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Seagate Case Study

Seagate Case Study Effective Global Strategic Resourcing Analysis The key to a successful supply chain and its integration with customers and supplies lies in its ability to communicate wants, needs, and realities. Seagate has taken communication to its highest level by creating visibility at every level of its supply chain. This visibility is the Holy Grail for Seagate because it is a form of communication that breeds trust and transparency throughout every level of its supply chain.

This visibility has been bred through heavy investments in IT infrastructure, employee, supplier, subcontractor, and customer education, capital expenditures on research and development, and even bucking supply chain trends through vertical integration with subcontractors. Karl Chicca is quoted as saying, “Electronic connectivity gives us the visibility up and down the supply chain, so we don’t have to generate new capacity every time there is a request for more product. (Cohen & Roussel, 2005) This key concept of visibility both up and down the supply chain keeps the manufacturing process and the inventory allocation the flexibility it needs to react quickly to market changes. Seagate has worked to combine legacy systems and multiple ERP’s acquired over the years into just two systems, with a focus on further refinement to one system for all ERP needs. They have made this a core requirement and thus have excelled and created a core competency within the organization.

This visibility and higher form communication is what enables Seagate to achieve real-time demand management, and lower reliance on demand forecasts. As stated by Cohen and Roussel (2005), “Seagate’s ambitious goal is to ship to real-time changes in demand – not to plans or forecasts. This means that the company has to monitor the economy, the high-tech industry, and the information technology subset of the industry to get a sense of which way demand is flowing. Economists, compliance officers, IT professionals, and engineers must be employed to keep the supply chain relevant and are just as important to the process as the manufacturing line. While some suppliers have been resistant to the changes of Seagate they have tried to mitigate risks through investing in what it calls “factory of the future” alliance. (Cohen & Roussel, 2005) This investment has created a fully automated production line(s) that can manufacture any drive at any time on any line.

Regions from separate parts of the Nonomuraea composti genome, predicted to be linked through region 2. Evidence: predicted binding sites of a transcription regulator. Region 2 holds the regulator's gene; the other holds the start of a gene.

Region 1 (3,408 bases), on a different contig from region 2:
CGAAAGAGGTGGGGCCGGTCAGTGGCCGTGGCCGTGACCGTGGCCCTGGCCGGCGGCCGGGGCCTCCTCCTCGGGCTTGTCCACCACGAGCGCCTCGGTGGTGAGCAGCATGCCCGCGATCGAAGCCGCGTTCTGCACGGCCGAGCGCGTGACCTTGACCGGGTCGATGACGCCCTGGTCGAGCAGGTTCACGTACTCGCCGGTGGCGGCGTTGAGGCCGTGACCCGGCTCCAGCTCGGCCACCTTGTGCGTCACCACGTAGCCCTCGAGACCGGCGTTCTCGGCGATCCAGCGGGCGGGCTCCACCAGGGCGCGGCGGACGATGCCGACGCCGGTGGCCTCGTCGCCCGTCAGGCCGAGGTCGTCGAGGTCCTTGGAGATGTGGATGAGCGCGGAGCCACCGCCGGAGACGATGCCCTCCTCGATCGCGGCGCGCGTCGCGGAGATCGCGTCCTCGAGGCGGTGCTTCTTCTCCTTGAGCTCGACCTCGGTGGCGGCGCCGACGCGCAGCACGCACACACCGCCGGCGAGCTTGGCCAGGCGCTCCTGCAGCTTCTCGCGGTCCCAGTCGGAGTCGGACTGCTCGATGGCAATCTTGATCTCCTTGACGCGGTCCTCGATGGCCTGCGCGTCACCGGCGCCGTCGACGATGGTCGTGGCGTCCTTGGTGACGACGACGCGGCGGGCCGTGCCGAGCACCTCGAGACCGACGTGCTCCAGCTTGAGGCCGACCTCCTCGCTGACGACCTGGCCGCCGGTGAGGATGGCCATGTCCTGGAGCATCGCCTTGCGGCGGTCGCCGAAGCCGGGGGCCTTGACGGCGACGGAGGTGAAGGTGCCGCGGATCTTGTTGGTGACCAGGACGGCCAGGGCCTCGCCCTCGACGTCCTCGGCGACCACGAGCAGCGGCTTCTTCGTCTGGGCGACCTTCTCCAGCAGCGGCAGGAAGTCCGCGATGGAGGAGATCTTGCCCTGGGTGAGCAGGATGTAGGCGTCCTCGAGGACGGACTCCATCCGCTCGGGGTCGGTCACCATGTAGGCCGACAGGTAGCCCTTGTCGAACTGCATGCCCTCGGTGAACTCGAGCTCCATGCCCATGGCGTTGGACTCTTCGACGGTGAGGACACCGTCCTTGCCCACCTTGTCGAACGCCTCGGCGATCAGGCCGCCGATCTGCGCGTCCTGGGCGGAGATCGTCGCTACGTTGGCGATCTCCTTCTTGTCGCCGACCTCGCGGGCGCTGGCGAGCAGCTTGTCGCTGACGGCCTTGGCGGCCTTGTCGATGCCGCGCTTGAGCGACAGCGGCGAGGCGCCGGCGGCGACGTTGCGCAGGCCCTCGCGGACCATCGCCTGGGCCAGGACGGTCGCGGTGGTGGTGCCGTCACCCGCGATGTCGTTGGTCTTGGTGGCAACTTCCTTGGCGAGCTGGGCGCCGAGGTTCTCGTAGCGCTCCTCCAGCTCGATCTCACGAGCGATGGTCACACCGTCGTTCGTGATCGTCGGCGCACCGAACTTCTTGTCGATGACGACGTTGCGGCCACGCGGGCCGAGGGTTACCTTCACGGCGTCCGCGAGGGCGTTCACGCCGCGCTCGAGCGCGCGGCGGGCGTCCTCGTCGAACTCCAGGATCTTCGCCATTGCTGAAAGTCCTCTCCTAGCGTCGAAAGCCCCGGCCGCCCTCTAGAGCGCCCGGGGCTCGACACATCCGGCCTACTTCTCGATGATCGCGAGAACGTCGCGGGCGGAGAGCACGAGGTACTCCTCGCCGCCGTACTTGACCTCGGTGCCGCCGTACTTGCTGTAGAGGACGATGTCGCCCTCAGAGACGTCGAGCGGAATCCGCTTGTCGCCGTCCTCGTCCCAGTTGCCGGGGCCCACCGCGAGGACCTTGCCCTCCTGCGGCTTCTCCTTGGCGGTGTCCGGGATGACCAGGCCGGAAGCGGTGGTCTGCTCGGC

Visibility backed by technology has helped keep flexibility and absorb some of the risks associated with real-time demand supply pulls. With such a vast network of suppliers, subcontractors, and VMI hubs around the globe, Seagate has many compliance issues to consider and deal with daily. Along with social and governmental compliance comes ethical compliance and considerations. Seagate faces customs duties and must stay abreast of any changes to governing laws of each nation it imports and exports to; this simple requirement could involve an entire department of personnel devoted to research and classification.

In the US alone you have government bodies like the CBP (Customs and Border Patrol), FTC (Federal Trade Commission), FCC (Federal Communications Commission), DHS (Department of Homeland Security), and many others, but this is only the US. Many countries have their own versions of these organizations and Seagate must remain compliant with them all to avoid fines and levies. Seagate could do this for their selves or hire out a third party contractor to handle these requirements.

Customs brokers are common, as are companies like ITS (Intertek Testing Services) who handle material compliance and product testing. ITS also does audits for social compliance; this would help Seagate keep up with changing labor landscapes like China, where major changes to labor laws have taken place over the past 12-18 months. Social compliance brings up ethics questions and staying compliant with emerging regulations like the Foreign Corrupt Practices Act.

The FCP Act tracks corruption and tries to mandate fair trade and ethical business from country to country by reducing bribes and unfair, often illegal forms of payment. (Brannen, 2008) Acts like these can create situations of heavy fines and judgments against an organization if the regulations are not kept up on by the organization. These laws and governing rules evolve daily and the US is not the only nation with such regulations. The EU (European Union) has regulations that are far reaching in Europe and affect every nation that is a member of the EU.

As visibility increases with Seagate and all parties of its supply chain, so regulatory compliance should be easier to manage and maintain between parties. Visibility breeds accountability as actions are seen by all levels of the supply chain process. References Brannen, L. (2008). Steering Clear of Foreign Corruption. Business Finance, 14(1), 7. Retrieved from EBSCOhost. Cohen, S. , & Roussel, J. (2005). Strategic Supply Chain Management: The 5 disciplines for top performance. New York. McGraw-Hill.

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